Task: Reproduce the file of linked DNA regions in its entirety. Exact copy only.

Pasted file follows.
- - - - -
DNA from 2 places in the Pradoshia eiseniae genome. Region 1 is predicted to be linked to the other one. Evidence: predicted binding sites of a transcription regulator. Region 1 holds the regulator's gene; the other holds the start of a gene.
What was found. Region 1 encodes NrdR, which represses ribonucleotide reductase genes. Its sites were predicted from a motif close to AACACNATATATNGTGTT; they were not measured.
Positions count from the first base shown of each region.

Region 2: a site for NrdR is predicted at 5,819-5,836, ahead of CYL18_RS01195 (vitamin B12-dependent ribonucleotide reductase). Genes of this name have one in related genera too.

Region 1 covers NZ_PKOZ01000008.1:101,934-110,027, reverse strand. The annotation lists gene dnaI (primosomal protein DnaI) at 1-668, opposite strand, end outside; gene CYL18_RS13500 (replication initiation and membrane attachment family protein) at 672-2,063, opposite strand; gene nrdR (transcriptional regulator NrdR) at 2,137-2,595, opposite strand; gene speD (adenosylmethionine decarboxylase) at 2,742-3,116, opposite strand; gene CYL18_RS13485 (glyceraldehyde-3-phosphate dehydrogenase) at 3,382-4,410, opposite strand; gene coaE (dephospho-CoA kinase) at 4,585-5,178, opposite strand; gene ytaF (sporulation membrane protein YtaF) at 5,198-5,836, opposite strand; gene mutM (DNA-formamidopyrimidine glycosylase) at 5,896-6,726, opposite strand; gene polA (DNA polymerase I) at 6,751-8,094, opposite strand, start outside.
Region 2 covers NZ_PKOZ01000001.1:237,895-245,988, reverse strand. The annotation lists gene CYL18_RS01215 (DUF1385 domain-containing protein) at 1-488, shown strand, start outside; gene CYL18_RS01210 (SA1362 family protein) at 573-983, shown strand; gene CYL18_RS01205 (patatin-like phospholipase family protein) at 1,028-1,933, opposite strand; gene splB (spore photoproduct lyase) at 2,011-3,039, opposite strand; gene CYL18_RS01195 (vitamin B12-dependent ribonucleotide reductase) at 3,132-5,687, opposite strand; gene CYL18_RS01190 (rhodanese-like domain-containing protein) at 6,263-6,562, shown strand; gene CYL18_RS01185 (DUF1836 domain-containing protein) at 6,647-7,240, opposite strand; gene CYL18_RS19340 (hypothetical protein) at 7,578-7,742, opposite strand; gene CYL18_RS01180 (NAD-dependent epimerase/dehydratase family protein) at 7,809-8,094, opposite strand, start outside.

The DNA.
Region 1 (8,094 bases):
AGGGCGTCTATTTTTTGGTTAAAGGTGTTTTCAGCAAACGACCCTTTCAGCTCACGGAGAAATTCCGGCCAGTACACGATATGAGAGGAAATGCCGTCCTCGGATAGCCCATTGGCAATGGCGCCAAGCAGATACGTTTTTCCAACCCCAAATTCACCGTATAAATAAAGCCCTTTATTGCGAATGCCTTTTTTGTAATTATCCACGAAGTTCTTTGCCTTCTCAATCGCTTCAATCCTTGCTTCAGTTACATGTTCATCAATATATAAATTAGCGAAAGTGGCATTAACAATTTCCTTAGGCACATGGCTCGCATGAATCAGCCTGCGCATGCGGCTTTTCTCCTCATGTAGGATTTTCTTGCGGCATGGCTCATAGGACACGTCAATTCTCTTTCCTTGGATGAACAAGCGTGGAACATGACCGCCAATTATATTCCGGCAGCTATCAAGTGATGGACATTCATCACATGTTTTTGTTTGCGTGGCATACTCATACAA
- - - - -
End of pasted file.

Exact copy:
DNA from 2 places in the Pradoshia eiseniae genome. Region 1 is predicted to be linked to the other one. Evidence: predicted binding sites of a transcription regulator. Region 1 holds the regulator's gene; the other holds the start of a gene.
What was found. Region 1 encodes NrdR, which represses ribonucleotide reductase genes. Its sites were predicted from a motif close to AACACNATATATNGTGTT; they were not measured.
Positions count from the first base shown of each region.

Region 2: a site for NrdR is predicted at 5,819-5,836, ahead of CYL18_RS01195 (vitamin B12-dependent ribonucleotide reductase). Genes of this name have one in related genera too.

Region 1 covers NZ_PKOZ01000008.1:101,934-110,027, reverse strand. The annotation lists gene dnaI (primosomal protein DnaI) at 1-668, opposite strand, end outside; gene CYL18_RS13500 (replication initiation and membrane attachment family protein) at 672-2,063, opposite strand; gene nrdR (transcriptional regulator NrdR) at 2,137-2,595, opposite strand; gene speD (adenosylmethionine decarboxylase) at 2,742-3,116, opposite strand; gene CYL18_RS13485 (glyceraldehyde-3-phosphate dehydrogenase) at 3,382-4,410, opposite strand; gene coaE (dephospho-CoA kinase) at 4,585-5,178, opposite strand; gene ytaF (sporulation membrane protein YtaF) at 5,198-5,836, opposite strand; gene mutM (DNA-formamidopyrimidine glycosylase) at 5,896-6,726, opposite strand; gene polA (DNA polymerase I) at 6,751-8,094, opposite strand, start outside.
Region 2 covers NZ_PKOZ01000001.1:237,895-245,988, reverse strand. The annotation lists gene CYL18_RS01215 (DUF1385 domain-containing protein) at 1-488, shown strand, start outside; gene CYL18_RS01210 (SA1362 family protein) at 573-983, shown strand; gene CYL18_RS01205 (patatin-like phospholipase family protein) at 1,028-1,933, opposite strand; gene splB (spore photoproduct lyase) at 2,011-3,039, opposite strand; gene CYL18_RS01195 (vitamin B12-dependent ribonucleotide reductase) at 3,132-5,687, opposite strand; gene CYL18_RS01190 (rhodanese-like domain-containing protein) at 6,263-6,562, shown strand; gene CYL18_RS01185 (DUF1836 domain-containing protein) at 6,647-7,240, opposite strand; gene CYL18_RS19340 (hypothetical protein) at 7,578-7,742, opposite strand; gene CYL18_RS01180 (NAD-dependent epimerase/dehydratase family protein) at 7,809-8,094, opposite strand, start outside.

The DNA.
Region 1 (8,094 bases):
AGGGCGTCTATTTTTTGGTTAAAGGTGTTTTCAGCAAACGACCCTTTCAGCTCACGGAGAAATTCCGGCCAGTACACGATATGAGAGGAAATGCCGTCCTCGGATAGCCCATTGGCAATGGCGCCAAGCAGATACGTTTTTCCAACCCCAAATTCACCGTATAAATAAAGCCCTTTATTGCGAATGCCTTTTTTGTAATTATCCACGAAGTTCTTTGCCTTCTCAATCGCTTCAATCCTTGCTTCAGTTACATGTTCATCAATATATAAATTAGCGAAAGTGGCATTAACAATTTCCTTAGGCACATGGCTCGCATGAATCAGCCTGCGCATGCGGCTTTTCTCCTCATGTAGGATTTTCTTGCGGCATGGCTCATAGGACACGTCAATTCTCTTTCCTTGGATGAACAAGCGTGGAACATGACCGCCAATTATATTCCGGCAGCTATCAAGTGATGGACATTCATCACATGTTTTTGTTTGCGTGGCATACTCATACAA